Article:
Finally, my love of tile board games like Carcassonne has been revived. But it’s completely different mind you. Carto is a tile-placement puzzle released to much praise last year. My first impressions were very positive, but I set them aside until today. It’s a terrific game!
While it’s probably the best adjective, I’m not really fond of describing games as cute anymore, because there are so many vocabularic adjectives for a game of this caliber. Perhaps this is “clever,” “witty,” “minimalist,” “pleasant,” and “empathic.” There’s a whole slew of wonderful descriptions.
So, let me garner your attention and put the pieces together about this game.
What is Carto?
Carto is the granddaughter possibly a magical grandmother figure you see together in the opening scene aboard their cozy sky ship, floating away peacefully fathoms above the unknowing tribal islands below. It’s just enough to set the premise.
There is an accident and Carto is ejected from their skyship abode to land beached on a faceless island. She takes with her an ability from the opening scene that allows her to use a map to change the world around her. It’s an overwhelming premise, but with this skill an intriguing adventure awaits
I mentioned Carcassonne because it has a similar gameplay feature that these two games share. In both, you are given a set of tiles. The land you’re on also has tiles. Certain edges of your tiles match up with certain edges of your other tiles. The more you do this, the more the world is crafted around you.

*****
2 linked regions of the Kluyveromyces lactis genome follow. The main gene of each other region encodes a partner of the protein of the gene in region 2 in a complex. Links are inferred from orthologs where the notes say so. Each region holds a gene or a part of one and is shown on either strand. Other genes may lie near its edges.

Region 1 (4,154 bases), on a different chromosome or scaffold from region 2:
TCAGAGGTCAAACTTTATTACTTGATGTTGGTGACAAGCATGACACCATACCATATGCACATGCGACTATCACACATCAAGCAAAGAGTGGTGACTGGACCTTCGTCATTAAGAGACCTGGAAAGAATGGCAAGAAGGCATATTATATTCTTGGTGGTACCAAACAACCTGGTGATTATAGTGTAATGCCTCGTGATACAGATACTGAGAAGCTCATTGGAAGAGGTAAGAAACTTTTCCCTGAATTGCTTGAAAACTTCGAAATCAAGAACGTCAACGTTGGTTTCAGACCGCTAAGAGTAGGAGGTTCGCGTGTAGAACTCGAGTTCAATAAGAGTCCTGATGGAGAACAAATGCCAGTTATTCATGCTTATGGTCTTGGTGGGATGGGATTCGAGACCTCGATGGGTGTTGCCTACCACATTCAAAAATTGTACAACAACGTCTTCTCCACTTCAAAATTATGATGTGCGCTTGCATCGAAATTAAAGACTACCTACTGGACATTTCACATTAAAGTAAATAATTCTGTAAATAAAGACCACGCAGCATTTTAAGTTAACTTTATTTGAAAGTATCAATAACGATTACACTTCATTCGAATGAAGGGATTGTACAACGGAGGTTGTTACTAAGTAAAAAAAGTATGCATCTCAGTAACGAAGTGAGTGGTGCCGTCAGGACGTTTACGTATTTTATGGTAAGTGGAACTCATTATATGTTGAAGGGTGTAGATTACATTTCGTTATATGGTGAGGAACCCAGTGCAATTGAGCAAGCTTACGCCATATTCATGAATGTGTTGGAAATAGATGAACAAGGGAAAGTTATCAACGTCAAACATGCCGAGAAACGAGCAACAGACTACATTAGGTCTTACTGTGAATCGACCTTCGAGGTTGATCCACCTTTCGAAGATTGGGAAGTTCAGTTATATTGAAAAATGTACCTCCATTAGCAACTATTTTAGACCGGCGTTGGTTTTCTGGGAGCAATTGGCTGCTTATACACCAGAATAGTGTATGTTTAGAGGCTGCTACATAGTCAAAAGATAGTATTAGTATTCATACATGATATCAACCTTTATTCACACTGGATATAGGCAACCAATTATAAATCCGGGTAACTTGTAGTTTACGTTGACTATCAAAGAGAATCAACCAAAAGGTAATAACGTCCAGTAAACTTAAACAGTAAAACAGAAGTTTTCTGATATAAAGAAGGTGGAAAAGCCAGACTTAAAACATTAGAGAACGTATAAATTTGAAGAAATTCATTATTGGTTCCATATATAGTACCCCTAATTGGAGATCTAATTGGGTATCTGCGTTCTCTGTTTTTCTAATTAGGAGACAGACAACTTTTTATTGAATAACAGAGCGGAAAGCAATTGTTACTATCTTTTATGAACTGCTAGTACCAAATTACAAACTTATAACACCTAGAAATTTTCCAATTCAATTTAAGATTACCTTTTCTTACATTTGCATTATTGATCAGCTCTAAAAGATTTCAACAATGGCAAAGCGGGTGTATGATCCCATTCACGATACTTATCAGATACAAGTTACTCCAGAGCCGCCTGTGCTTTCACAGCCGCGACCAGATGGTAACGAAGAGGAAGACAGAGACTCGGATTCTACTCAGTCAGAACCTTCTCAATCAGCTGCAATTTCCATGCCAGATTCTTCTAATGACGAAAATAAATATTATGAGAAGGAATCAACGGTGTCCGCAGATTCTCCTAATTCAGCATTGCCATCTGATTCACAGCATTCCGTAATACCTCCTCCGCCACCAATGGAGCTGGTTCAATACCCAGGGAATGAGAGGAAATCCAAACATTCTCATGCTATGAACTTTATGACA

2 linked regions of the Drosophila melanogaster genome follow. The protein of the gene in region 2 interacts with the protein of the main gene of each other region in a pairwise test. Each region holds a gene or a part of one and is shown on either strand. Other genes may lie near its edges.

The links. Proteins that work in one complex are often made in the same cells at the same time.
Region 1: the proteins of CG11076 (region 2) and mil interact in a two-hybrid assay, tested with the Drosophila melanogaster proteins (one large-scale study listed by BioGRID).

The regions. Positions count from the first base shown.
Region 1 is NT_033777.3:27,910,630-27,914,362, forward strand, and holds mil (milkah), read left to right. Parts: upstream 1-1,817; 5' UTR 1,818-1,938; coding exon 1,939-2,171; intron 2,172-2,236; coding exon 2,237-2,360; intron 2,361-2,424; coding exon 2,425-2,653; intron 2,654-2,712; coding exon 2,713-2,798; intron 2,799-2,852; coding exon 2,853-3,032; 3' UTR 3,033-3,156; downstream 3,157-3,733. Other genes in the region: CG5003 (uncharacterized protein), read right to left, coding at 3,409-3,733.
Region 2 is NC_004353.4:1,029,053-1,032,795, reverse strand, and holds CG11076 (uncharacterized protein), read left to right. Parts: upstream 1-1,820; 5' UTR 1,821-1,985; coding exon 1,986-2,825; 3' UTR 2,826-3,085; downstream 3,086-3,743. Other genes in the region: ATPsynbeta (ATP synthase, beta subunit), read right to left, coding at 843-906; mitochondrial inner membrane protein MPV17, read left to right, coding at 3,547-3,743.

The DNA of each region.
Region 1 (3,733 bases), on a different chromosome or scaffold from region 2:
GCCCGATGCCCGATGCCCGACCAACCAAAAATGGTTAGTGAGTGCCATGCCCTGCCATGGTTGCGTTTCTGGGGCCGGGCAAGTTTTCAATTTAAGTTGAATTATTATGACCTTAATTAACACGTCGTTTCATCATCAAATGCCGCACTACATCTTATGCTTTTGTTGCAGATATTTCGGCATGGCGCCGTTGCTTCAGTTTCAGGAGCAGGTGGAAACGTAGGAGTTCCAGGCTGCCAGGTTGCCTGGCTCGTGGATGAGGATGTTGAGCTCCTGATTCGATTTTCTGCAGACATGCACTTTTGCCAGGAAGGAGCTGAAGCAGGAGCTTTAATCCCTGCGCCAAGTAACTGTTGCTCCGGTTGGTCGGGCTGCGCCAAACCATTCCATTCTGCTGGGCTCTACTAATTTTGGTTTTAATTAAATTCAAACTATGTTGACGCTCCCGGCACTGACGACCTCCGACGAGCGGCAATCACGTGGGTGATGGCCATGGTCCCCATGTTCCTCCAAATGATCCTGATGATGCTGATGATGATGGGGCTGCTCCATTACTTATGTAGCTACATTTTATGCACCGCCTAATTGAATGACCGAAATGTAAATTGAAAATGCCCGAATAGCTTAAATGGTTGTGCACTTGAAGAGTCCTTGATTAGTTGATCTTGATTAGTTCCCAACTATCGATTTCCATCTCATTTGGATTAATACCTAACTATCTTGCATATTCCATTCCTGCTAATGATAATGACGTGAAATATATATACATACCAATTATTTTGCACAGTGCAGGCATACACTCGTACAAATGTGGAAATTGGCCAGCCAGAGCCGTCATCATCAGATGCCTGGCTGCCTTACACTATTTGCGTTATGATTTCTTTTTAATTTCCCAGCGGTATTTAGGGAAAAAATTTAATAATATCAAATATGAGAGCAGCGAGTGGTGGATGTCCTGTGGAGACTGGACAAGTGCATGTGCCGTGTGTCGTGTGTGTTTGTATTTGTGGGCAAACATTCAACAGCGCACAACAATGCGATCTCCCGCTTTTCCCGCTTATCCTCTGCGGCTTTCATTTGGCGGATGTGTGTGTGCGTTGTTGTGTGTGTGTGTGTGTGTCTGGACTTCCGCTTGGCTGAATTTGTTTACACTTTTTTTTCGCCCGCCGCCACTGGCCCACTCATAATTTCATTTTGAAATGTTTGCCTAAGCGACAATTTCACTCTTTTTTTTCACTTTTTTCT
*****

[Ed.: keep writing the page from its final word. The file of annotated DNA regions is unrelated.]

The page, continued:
The main difference, however, is that this is a semi-generated digital world with a totally different plot than territorial conquest. What I mean, regarding Carto, is that in this world, you must strategize your tile-shifting with the quests from your interactions in the game. For example, if you need to meet a character at a lake, and… there is no lake? You arrange two tiles with a watery half circle on the edges and make one! It’s really pretty fun.
Some Deeper Thoughts
Your travels will be plenty engaging as you interact with ever more complex villagers, strangers, and environments. The people I met in my gameplay were very humble and had very traditional values. I like this, there is no animosity or bad feelings, which makes me confident in saying this game is family-friendly.
The strategy involved in choosing the correct tiles is indeed quite reasonable. It might seem like when you try something there is no result, like maybe it doesn’t work, but it does! Make sure to pay attention to the words used by your quest givers. You can do it!
There’s also a nice component encouraging exploration in this game. That is nice because the map-flipping mechanic is so much fun. Exploration will actually help you progress in the game, as some parts are somewhat bewildering.
If you need to figure out what to do though, trace your steps back to your interactions and see if you missed anything. I suppose you could maybe watch a walkthrough, but since every combination is completely new there would be a number of ways to describe how to do anything. There is a core to the storyline though.
A Quality Game
The dialogue and creativity-engaging puzzles are enough to make this game suitable for everyone. If you need further encouragement to try it out, lend this game your time and it will repay you in kind. It will calm your mind and engage your senses, and probably turn you into a puzzle-solving indie game lover.
I hope you liked this review. There are more reviews and articles at MrDavePizza.com. I try to keep things family-friendly. I’m on Twitter and now Instagram. Links are at the top.
Thanks for reading!